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In a recent issue of the Washington City Paper, there was an article debating the fate of the Washington Monument’s scaffolding (“New Life for an Old Skin,” 9/17). The article indicated that there are several commercial enterprises interested in purchasing this scaffolding and moving it to other places, such as a suburban subdivision, a shopping center in Virginia, or possibly out West to compete with the world’s largest ball of yarn and other like “attractions.”
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It is my understanding that the National Park Service owns the $2.5 million scaffolding. Many years ago, when the nation’s Capitol was renovated, the columns holding up the Capitol dome were moved to the National Arboretum. You can go there today and see these columns set upon a platform, complete with night lighting and a fountain. Why not move the Washington Monument’s scaffolding to the National Arboretum as well? Here, it would remain within the jurisdiction of the National Park Service, and it would be in the New York Avenue corridor, an area that the District is attempting to revitalize. If we are able to keep the scaffolding in the District, it would not become a commercialized attraction such as a shopping mall symbol or the gateway to a neighborhood subdivision.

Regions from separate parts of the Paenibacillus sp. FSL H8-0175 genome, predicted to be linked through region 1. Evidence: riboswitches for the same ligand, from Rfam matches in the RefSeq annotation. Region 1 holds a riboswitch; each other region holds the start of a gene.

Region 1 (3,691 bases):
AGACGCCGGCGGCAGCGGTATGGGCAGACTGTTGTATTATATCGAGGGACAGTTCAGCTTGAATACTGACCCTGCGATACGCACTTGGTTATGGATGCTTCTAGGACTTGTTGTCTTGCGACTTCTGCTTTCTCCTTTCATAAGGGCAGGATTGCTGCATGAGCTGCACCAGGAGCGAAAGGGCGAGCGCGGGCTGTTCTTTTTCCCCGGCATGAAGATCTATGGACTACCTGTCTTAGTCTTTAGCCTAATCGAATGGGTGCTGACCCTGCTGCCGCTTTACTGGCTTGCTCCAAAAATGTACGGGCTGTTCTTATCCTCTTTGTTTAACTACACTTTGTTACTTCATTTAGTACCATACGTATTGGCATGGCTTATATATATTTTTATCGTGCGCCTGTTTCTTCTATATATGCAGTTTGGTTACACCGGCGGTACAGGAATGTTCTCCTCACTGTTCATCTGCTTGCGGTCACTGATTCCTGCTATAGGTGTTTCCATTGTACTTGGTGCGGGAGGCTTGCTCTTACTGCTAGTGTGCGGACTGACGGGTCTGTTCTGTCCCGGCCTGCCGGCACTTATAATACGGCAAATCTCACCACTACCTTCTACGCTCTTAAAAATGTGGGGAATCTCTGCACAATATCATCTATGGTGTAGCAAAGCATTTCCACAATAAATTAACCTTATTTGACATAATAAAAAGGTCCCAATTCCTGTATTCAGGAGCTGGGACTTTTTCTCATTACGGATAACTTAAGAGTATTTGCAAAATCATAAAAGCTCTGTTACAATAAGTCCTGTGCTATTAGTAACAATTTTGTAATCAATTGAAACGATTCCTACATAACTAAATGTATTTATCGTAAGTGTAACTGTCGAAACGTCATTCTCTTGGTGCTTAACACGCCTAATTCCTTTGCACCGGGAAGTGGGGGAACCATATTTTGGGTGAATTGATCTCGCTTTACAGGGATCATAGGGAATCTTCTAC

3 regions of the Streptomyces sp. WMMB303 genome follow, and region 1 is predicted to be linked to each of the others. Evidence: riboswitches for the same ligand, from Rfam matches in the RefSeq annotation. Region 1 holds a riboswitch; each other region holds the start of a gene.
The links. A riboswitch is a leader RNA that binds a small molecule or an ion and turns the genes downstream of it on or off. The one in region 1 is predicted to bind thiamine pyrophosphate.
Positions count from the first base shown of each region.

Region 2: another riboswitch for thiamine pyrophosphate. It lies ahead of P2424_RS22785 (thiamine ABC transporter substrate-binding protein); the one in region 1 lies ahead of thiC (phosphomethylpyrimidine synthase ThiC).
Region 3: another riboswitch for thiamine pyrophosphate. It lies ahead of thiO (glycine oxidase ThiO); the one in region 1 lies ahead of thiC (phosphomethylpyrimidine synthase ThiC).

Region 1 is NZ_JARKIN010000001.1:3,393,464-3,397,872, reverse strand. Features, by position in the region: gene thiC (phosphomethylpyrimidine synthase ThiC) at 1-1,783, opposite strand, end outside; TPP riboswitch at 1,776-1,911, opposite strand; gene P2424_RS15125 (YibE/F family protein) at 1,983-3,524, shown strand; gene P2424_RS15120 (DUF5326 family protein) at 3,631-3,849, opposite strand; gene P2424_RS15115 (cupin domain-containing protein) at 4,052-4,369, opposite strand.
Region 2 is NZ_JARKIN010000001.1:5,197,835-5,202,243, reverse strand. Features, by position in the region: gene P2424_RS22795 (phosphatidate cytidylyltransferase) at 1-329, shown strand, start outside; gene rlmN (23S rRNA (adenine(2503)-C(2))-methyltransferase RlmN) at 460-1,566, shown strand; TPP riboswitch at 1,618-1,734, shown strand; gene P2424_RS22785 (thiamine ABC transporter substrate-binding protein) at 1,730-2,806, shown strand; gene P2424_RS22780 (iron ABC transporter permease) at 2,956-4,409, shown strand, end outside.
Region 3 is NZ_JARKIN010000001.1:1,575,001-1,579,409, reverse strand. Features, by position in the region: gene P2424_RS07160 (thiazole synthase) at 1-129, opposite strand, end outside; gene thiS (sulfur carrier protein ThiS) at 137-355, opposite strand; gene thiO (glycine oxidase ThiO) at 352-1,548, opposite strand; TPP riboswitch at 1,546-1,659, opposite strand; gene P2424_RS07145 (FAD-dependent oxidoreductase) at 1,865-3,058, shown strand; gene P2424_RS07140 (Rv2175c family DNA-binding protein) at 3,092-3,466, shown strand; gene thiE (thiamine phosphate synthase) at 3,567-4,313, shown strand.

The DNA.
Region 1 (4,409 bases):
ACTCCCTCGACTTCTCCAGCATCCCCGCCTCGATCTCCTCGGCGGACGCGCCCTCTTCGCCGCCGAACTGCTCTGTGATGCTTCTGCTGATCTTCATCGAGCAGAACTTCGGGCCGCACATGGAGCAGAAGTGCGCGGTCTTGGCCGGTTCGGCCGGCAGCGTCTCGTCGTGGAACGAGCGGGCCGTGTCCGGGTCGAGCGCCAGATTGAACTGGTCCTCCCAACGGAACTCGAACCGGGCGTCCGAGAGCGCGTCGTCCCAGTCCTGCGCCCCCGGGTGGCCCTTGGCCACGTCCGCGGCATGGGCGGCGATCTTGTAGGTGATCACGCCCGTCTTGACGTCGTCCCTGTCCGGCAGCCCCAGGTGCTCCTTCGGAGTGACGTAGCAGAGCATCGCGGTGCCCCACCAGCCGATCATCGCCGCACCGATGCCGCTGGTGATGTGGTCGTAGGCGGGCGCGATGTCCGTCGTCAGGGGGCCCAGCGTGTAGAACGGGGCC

By moving the scaffolding to the National Arboretum, the District would in effect be creating a very unique park. It would remain the beautiful arboretum that it is today. It would become a park filled with recycled monuments that have outlived their original purpose, but are beautiful and interesting in their own right. Perhaps one day the scaffolding could even be fitted with elevators and an observation deck. Visitors could then look out upon a part of D.C. that few tourists currently visit.